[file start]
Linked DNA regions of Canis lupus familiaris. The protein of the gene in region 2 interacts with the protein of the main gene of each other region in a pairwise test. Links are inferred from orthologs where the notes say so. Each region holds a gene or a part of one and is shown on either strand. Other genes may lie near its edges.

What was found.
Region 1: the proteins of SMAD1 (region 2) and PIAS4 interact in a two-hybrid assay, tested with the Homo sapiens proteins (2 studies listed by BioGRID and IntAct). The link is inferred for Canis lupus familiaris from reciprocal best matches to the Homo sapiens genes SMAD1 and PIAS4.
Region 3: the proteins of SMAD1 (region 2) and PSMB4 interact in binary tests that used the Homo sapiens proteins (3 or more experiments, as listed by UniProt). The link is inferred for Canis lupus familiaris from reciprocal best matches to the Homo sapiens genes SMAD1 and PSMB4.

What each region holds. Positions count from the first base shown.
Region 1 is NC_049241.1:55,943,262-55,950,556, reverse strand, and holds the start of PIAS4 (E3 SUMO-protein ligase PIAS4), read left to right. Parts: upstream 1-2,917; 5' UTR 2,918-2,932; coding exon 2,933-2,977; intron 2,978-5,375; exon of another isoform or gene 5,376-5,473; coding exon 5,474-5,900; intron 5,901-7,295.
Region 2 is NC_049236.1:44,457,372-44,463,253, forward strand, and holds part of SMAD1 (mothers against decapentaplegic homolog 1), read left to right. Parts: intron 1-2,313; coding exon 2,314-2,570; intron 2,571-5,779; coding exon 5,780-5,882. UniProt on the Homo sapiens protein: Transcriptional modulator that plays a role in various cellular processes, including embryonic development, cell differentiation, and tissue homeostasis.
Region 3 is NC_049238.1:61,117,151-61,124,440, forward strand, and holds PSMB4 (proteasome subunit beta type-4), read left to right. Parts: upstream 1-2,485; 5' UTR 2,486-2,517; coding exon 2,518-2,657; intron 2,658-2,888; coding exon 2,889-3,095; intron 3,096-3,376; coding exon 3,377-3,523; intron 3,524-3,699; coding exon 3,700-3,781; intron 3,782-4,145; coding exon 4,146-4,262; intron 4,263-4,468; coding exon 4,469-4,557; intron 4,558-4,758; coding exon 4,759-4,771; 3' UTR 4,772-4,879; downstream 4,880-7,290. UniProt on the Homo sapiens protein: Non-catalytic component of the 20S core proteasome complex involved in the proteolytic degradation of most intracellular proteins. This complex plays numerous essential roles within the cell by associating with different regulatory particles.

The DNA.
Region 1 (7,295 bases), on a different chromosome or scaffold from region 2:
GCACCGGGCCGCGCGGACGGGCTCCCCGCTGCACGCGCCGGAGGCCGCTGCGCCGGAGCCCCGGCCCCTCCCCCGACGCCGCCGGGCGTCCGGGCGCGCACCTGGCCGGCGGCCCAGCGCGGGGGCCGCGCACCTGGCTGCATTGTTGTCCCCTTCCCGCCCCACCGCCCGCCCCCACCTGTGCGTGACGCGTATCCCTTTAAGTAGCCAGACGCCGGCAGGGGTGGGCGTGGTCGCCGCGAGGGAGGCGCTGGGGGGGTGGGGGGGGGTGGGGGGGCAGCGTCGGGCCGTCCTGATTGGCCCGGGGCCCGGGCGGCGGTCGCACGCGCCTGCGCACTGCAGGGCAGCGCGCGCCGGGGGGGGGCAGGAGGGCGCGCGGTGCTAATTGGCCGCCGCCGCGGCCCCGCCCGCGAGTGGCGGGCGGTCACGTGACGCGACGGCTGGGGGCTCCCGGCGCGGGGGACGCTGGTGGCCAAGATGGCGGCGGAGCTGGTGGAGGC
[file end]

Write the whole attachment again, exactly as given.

Linked DNA regions of Canis lupus familiaris. The protein of the gene in region 2 interacts with the protein of the main gene of each other region in a pairwise test. Links are inferred from orthologs where the notes say so. Each region holds a gene or a part of one and is shown on either strand. Other genes may lie near its edges.

What was found.
Region 1: the proteins of SMAD1 (region 2) and PIAS4 interact in a two-hybrid assay, tested with the Homo sapiens proteins (2 studies listed by BioGRID and IntAct). The link is inferred for Canis lupus familiaris from reciprocal best matches to the Homo sapiens genes SMAD1 and PIAS4.
Region 3: the proteins of SMAD1 (region 2) and PSMB4 interact in binary tests that used the Homo sapiens proteins (3 or more experiments, as listed by UniProt). The link is inferred for Canis lupus familiaris from reciprocal best matches to the Homo sapiens genes SMAD1 and PSMB4.

What each region holds. Positions count from the first base shown.
Region 1 is NC_049241.1:55,943,262-55,950,556, reverse strand, and holds the start of PIAS4 (E3 SUMO-protein ligase PIAS4), read left to right. Parts: upstream 1-2,917; 5' UTR 2,918-2,932; coding exon 2,933-2,977; intron 2,978-5,375; exon of another isoform or gene 5,376-5,473; coding exon 5,474-5,900; intron 5,901-7,295.
Region 2 is NC_049236.1:44,457,372-44,463,253, forward strand, and holds part of SMAD1 (mothers against decapentaplegic homolog 1), read left to right. Parts: intron 1-2,313; coding exon 2,314-2,570; intron 2,571-5,779; coding exon 5,780-5,882. UniProt on the Homo sapiens protein: Transcriptional modulator that plays a role in various cellular processes, including embryonic development, cell differentiation, and tissue homeostasis.
Region 3 is NC_049238.1:61,117,151-61,124,440, forward strand, and holds PSMB4 (proteasome subunit beta type-4), read left to right. Parts: upstream 1-2,485; 5' UTR 2,486-2,517; coding exon 2,518-2,657; intron 2,658-2,888; coding exon 2,889-3,095; intron 3,096-3,376; coding exon 3,377-3,523; intron 3,524-3,699; coding exon 3,700-3,781; intron 3,782-4,145; coding exon 4,146-4,262; intron 4,263-4,468; coding exon 4,469-4,557; intron 4,558-4,758; coding exon 4,759-4,771; 3' UTR 4,772-4,879; downstream 4,880-7,290. UniProt on the Homo sapiens protein: Non-catalytic component of the 20S core proteasome complex involved in the proteolytic degradation of most intracellular proteins. This complex plays numerous essential roles within the cell by associating with different regulatory particles.

The DNA.
Region 1 (7,295 bases), on a different chromosome or scaffold from region 2:
GCACCGGGCCGCGCGGACGGGCTCCCCGCTGCACGCGCCGGAGGCCGCTGCGCCGGAGCCCCGGCCCCTCCCCCGACGCCGCCGGGCGTCCGGGCGCGCACCTGGCCGGCGGCCCAGCGCGGGGGCCGCGCACCTGGCTGCATTGTTGTCCCCTTCCCGCCCCACCGCCCGCCCCCACCTGTGCGTGACGCGTATCCCTTTAAGTAGCCAGACGCCGGCAGGGGTGGGCGTGGTCGCCGCGAGGGAGGCGCTGGGGGGGTGGGGGGGGGTGGGGGGGCAGCGTCGGGCCGTCCTGATTGGCCCGGGGCCCGGGCGGCGGTCGCACGCGCCTGCGCACTGCAGGGCAGCGCGCGCCGGGGGGGGGCAGGAGGGCGCGCGGTGCTAATTGGCCGCCGCCGCGGCCCCGCCCGCGAGTGGCGGGCGGTCACGTGACGCGACGGCTGGGGGCTCCCGGCGCGGGGGACGCTGGTGGCCAAGATGGCGGCGGAGCTGGTGGAGGC